The Financial Action Task Force (FATF) is an intergovernmental organization that sets international standards and rules to prevent financial crimes and illegal activities, such as money laundering and terrorist financing.
As a policy-making body, the FATF aims to establish global standards to prevent financial crimes and mobilize the political will necessary to bring about national legislative and regulatory reforms in these areas.
The blog outlines the history of the FATF, its functions, recommendations, and lists for banks and other financial institutions to combat financial crimes such as money laundering and the financing of terrorism.
History of FATF
In response to the growing concern about money laundering, the G-7 summit held in Paris in 1989 established the Financial Action Task Force (FATF). The FATF originally included the European Commission, G7 countries, and eight other countries.
The 39-member group establishes international standards to guarantee that national law enforcement can pursue illegal funds linked to serious crimes like cybercrime, the illicit arms trade, and drug trafficking effectively.
In total, more than 200 countries and jurisdictions have committed to implementing the FATF Standards as part of a coordinated global response to preventing organized crime, corruption, and terrorism.
The objectives of the FATF are:
- To establish guidelines, set standards, and encourage effective implementation of legal, administrative, and operational measures to combat money laundering, financing of terrorism, and other threats to the integrity of the global financial system.
- The FATF monitors countries’ progress in implementing the FATF Recommendations and promotes global adoption and implementation of the FATF Recommendations.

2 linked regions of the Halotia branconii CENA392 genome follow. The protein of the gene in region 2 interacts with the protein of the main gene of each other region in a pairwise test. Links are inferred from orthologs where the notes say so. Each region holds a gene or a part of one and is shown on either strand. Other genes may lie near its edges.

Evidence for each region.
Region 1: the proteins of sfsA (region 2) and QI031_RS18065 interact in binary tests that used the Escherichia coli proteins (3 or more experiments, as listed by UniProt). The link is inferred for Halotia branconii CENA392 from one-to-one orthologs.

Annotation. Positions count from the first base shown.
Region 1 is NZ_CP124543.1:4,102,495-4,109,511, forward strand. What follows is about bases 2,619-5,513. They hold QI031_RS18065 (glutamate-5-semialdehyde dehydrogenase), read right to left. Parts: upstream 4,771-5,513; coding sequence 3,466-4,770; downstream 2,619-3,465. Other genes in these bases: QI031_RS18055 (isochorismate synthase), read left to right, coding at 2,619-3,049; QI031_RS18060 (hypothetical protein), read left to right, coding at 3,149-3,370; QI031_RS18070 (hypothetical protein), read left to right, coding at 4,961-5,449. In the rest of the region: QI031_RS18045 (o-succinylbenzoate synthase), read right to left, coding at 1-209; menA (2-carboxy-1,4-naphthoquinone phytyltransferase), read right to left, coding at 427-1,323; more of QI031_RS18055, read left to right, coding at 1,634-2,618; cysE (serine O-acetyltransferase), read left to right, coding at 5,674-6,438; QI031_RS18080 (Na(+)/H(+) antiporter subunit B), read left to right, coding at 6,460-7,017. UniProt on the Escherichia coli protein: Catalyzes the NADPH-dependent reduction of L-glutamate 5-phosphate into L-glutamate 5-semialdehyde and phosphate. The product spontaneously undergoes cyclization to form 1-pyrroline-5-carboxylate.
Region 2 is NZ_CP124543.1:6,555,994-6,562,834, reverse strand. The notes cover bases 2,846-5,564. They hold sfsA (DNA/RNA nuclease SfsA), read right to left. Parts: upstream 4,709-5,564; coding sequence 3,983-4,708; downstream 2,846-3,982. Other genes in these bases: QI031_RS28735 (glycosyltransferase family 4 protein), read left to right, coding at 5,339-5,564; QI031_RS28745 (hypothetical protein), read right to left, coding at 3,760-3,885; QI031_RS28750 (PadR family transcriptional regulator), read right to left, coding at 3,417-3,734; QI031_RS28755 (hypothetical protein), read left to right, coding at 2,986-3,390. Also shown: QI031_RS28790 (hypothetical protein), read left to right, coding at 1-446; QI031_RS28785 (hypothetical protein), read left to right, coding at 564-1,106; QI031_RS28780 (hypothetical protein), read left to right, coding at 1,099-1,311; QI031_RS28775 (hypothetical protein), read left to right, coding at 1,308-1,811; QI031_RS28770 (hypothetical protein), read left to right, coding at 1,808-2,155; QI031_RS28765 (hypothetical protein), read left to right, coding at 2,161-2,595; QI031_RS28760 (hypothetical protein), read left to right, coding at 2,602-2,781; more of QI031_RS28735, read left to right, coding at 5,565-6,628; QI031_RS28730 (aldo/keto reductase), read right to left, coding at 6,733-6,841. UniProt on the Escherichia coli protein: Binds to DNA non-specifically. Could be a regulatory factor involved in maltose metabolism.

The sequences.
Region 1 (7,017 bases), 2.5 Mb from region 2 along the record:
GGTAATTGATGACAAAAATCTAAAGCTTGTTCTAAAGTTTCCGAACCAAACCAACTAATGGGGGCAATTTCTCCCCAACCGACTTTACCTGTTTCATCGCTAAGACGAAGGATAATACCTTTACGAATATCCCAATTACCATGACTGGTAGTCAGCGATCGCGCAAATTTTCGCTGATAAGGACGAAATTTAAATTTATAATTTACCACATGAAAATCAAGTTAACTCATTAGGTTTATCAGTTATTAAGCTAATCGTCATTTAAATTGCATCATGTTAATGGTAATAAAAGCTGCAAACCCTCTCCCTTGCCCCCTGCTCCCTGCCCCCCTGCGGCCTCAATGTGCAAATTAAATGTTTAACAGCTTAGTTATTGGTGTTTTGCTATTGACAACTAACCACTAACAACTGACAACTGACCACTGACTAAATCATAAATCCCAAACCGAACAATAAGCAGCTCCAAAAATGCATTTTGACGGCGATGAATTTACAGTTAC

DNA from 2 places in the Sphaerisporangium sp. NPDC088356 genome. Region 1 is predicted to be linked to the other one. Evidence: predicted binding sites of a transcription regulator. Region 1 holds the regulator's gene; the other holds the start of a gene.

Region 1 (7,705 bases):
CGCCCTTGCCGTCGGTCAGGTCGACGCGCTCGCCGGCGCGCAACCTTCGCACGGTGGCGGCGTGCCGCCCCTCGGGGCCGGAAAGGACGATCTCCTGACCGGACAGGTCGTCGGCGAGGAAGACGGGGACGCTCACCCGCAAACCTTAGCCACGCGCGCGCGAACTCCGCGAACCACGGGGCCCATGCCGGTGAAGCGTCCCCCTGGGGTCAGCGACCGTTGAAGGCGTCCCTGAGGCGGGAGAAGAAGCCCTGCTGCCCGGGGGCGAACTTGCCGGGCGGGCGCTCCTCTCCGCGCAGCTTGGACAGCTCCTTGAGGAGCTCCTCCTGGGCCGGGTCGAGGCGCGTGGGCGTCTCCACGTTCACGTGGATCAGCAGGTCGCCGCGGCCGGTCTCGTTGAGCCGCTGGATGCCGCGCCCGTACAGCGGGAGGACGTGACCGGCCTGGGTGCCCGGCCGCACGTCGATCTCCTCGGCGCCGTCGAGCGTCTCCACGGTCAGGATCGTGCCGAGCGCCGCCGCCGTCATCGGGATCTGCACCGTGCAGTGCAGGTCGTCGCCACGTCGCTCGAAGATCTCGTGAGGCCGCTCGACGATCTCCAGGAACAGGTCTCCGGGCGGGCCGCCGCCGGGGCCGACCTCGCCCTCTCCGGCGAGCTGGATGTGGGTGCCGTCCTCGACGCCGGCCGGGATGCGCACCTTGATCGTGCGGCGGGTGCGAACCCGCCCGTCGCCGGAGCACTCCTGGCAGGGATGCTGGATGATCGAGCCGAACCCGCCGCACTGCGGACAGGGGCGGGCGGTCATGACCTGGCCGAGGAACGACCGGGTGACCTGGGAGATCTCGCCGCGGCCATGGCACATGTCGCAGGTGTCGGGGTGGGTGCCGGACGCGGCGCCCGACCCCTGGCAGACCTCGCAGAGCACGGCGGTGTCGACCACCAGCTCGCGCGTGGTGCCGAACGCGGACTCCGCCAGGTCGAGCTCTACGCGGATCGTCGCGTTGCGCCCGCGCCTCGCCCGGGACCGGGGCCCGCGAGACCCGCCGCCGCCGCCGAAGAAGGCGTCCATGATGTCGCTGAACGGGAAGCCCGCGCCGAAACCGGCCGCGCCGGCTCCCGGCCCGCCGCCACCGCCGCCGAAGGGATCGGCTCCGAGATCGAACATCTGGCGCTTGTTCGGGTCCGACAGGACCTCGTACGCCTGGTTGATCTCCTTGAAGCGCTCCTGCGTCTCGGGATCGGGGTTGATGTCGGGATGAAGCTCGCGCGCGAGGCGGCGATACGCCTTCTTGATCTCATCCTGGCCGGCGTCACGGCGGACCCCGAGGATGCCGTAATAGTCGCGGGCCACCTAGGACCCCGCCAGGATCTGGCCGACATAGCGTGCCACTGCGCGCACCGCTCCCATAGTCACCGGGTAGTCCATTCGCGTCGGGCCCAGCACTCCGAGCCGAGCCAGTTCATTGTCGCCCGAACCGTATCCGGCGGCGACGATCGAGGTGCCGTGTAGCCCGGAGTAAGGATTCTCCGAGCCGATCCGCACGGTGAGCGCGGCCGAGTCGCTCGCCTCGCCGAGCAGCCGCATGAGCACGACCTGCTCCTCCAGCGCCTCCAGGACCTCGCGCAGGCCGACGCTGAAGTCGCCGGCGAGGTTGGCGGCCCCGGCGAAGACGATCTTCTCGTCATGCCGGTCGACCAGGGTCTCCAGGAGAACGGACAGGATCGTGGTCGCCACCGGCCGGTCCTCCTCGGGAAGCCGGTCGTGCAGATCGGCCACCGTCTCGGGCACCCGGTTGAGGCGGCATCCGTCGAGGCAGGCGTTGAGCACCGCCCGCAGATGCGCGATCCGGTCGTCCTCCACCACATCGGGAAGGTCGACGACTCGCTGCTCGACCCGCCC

- Examine money laundering and terrorist financing techniques & countermeasures.
- Evaluate the effectiveness of #AML rules and regulations.
- Encourage the adoption of AML/CFT guidelines at a global scale.
FATF Recommendations are a comprehensive and consistent framework of measures that countries should implement to combat money laundering and terrorist financing, as well as the financing of the proliferation of weapons of mass destruction. The FATF risk-based approach (RBA) is central to the effective implementation and managing Financial Crime Compliance (FCC).
Countries have differing legal, administrative, and operational frameworks and varying financial systems. Therefore, all countries cannot take identical measures to counter these threats.
What are FATF Lists or Publication Lists
In 2000, the FATF issued its first list of “Non-Cooperative Countries or Territories”. The FATF members on the list are believed to be uncooperative in international efforts to combat money laundering and, later, terrorist financing.
The most common breach of the FATF mandate is a jurisdiction’s unwillingness or inability to provide other foreign authorities with information relating to ongoing investigations of suspected international money laundering, such as client or bank account details.
FATF has Three Types of Lists:
Whitelist – A list of individuals and entities whose characteristics cause an AST (automated screening tool) to hit or alert them but are not found to match a sanctions list. Some ASTs allow users to attach additional information that supports the conclusion that this person or entity is not a sanctions target and should be added to the whitelist.
Blacklist – Countries knowns as Non-Cooperative Countries or Territories (NCCTs) are put on the blacklist. These countries aid in terrorist financing and money laundering. The FATF updates the blacklist regularly, adding and removing entries.
Grey List – Countries that are considered a haven for supporting terror funding and money laundering are put on the FATF grey list, which also serves as a warning to the countries that may enter the blacklist.
FATF Compliance with Domain-Centric Approach
FATF aims to prevent financial crimes, such as money laundering, finance for terrorism, and illegal activities that cause harm to society. Banks and financial institutions play a pivotal role in combating such financial crime activities. To comply with FATF regulatory norms, they need to constantly scan, monitor and report their customers’ suspicious activities.
At Anaptyss, we assist banks and financial institutions meet FATF regulations and AML/CFT compliance by leveraging our exclusive Digital Knowledge Operations™ framework and deep-domain expertise in anti-money laundering (AML) and countering finance for terrorism (CFT).
Manager - AML Compliance